Friday, April 8, 2016

The Apostolic Exhortation

Mercy versus Rules

The Bear is first reading the summary at the Vatican radio website, and writing. That alone has taken a full day, but the Bear's diligence knows no limits for his faithful readership.

It's bad.

The Bear promises he will read the whole thing and report. But, based on the summary, here, it looks like Pope Francis is creating a tension between Mercy versus Rules, with a clear preference for the former, while not touching the authority of the latter. Those are now an ideal, which is something quite different than a teaching or  sin.

In other words, Pope Francis is having his irregular wedding cake and eating it, too. The practice and morals of the Church are subject to (instead of "change," we'll call them  "merciful pastoral adjustments") on a case-by-case basis. The teachings are not changed (ostensibly) -- that would be heresy -- but Catholics in "irregular unions" are, if they can find a sympathetic priest, free to disregard them. Perhaps the Church's actual teaching on marriage will remain, but as an unachievable ideal. Over time, the Church's teaching on marriage will fall victim to desuetudo.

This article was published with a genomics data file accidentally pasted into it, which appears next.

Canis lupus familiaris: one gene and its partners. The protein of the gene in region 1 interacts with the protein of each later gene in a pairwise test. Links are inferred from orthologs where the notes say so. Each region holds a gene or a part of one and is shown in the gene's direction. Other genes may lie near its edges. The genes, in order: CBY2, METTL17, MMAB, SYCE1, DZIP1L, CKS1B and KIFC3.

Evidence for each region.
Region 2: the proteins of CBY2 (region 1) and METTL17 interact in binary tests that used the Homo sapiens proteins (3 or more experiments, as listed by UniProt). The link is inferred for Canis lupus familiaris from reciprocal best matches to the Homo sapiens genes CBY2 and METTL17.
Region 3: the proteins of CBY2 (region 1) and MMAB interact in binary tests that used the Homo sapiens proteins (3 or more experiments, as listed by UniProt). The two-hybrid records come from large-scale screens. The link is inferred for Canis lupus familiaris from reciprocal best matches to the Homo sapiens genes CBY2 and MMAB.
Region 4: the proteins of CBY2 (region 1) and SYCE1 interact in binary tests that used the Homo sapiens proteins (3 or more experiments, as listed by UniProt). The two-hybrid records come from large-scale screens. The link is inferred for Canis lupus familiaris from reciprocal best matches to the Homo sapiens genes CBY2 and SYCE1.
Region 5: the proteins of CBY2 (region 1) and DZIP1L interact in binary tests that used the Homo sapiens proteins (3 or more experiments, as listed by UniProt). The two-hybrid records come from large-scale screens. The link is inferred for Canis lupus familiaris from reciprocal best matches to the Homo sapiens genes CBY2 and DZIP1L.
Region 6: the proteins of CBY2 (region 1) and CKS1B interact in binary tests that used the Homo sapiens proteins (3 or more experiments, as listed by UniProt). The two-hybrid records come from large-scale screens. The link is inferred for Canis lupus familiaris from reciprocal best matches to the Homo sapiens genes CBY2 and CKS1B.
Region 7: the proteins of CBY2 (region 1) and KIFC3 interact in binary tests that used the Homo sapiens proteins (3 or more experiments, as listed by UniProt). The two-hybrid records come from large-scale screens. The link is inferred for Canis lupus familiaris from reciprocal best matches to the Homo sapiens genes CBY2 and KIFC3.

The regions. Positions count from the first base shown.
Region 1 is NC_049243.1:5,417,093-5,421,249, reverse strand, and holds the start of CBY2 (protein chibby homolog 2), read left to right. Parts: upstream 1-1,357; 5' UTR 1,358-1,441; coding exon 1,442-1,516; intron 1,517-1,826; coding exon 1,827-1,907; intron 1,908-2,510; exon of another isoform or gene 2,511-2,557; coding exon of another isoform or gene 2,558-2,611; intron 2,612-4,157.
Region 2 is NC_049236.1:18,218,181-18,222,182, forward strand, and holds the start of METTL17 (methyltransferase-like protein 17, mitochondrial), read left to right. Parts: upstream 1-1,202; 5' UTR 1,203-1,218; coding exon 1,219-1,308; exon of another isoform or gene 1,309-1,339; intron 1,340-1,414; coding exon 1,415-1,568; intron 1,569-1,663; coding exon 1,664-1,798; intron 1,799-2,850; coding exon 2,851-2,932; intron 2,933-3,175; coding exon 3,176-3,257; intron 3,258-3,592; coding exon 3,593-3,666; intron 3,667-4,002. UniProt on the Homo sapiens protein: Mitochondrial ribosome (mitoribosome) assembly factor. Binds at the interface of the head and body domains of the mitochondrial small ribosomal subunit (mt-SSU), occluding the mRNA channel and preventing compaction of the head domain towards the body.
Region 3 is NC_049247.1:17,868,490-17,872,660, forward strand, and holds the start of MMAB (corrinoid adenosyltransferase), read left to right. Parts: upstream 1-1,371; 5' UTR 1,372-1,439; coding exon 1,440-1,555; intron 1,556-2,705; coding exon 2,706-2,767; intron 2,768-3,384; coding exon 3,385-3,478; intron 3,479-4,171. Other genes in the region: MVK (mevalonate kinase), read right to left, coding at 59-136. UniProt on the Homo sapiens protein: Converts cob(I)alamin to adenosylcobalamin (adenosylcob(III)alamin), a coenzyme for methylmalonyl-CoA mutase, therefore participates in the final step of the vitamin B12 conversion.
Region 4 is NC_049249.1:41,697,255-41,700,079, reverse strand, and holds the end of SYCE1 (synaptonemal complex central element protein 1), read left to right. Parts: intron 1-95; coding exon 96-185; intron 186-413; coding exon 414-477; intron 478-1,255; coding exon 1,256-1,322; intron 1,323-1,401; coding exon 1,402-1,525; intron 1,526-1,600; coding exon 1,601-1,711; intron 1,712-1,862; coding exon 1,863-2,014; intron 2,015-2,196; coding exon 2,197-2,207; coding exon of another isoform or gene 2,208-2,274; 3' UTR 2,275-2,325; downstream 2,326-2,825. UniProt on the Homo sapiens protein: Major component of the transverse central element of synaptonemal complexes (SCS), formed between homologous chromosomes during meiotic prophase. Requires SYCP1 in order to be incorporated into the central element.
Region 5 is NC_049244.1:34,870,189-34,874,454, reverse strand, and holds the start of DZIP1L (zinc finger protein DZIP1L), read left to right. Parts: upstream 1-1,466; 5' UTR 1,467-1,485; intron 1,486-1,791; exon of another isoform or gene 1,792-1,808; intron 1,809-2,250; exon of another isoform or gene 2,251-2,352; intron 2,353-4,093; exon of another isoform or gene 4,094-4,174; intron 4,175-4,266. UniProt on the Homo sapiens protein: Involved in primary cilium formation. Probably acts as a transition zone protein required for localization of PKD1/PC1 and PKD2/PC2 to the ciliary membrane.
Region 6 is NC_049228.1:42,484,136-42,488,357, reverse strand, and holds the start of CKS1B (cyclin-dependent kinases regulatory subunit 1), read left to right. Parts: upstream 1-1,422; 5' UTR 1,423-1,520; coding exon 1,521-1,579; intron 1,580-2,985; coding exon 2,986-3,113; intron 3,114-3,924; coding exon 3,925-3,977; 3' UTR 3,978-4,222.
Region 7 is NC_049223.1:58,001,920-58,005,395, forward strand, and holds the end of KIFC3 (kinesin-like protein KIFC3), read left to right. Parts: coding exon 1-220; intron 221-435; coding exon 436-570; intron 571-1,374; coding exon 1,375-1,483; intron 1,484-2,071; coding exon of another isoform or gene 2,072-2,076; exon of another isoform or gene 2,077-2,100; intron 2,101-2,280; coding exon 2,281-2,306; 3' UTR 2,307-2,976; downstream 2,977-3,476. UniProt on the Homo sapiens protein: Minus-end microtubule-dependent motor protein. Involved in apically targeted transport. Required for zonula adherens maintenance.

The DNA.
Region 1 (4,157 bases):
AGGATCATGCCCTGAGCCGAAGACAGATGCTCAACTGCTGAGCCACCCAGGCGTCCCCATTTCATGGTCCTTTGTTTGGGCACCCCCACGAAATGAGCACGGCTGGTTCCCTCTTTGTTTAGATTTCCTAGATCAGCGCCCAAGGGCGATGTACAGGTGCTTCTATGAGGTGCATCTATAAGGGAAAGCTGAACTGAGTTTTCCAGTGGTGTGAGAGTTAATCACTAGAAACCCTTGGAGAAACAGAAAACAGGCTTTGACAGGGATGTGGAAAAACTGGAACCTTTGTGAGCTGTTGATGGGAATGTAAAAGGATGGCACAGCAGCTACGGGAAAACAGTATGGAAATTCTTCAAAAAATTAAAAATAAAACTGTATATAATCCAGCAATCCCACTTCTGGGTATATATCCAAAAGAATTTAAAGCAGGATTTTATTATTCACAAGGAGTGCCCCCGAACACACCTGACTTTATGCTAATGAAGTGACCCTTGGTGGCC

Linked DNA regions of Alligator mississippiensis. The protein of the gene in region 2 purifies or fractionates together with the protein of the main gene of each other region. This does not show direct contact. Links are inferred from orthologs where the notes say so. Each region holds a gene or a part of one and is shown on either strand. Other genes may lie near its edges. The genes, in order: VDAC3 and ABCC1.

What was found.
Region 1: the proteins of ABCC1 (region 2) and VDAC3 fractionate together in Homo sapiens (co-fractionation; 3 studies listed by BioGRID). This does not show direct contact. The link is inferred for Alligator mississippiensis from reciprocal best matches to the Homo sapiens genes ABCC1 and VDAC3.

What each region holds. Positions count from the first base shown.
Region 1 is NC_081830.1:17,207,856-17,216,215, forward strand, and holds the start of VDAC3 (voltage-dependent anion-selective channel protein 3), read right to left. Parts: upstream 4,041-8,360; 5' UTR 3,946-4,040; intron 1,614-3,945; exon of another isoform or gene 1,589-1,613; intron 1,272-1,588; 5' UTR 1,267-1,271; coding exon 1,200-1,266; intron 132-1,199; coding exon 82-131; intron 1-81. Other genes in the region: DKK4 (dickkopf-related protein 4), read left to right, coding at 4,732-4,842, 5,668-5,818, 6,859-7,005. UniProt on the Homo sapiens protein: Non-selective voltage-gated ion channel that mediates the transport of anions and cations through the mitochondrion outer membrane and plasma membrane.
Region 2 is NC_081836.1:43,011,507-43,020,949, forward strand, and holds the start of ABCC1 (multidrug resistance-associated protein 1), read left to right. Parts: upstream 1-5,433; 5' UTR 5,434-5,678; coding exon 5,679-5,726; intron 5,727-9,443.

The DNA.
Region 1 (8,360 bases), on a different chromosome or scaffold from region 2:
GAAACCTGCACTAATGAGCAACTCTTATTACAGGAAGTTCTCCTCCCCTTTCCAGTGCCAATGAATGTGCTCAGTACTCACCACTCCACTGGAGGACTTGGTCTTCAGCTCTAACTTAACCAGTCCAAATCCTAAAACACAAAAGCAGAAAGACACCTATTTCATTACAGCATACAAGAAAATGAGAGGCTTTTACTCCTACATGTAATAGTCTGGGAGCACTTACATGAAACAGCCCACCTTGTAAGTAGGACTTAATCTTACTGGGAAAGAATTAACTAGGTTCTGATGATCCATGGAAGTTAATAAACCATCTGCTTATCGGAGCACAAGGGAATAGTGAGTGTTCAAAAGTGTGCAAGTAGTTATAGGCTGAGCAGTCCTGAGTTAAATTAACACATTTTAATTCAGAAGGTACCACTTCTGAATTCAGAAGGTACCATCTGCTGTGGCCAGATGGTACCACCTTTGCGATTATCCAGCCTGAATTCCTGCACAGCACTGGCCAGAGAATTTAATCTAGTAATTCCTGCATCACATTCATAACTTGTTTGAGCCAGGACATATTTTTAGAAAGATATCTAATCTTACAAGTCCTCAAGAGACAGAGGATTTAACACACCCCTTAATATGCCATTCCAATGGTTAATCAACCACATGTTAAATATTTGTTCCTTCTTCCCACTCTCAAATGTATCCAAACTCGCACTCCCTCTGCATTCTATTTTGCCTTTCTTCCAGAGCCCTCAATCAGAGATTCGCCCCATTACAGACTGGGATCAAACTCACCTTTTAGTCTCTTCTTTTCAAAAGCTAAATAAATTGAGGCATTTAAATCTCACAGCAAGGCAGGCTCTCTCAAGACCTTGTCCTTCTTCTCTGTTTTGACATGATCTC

Keep in mind on this issue we have no less an authority than Jesus Christ Himself. That is Who Pope Francis is clubbing with his Mercy Stick. It is appalling. This is the time of the bishops, priests, and laity to say, "No, we do not accept this."

Unfortunately, the reality will be that your chances of "Mercy" will vary from diocese to diocese. Which, frankly, sounds crazy. This will set bishop against bishop. And the divorced and remarried, and homosexual partners will be clamoring for their "merciful pastoral discernment."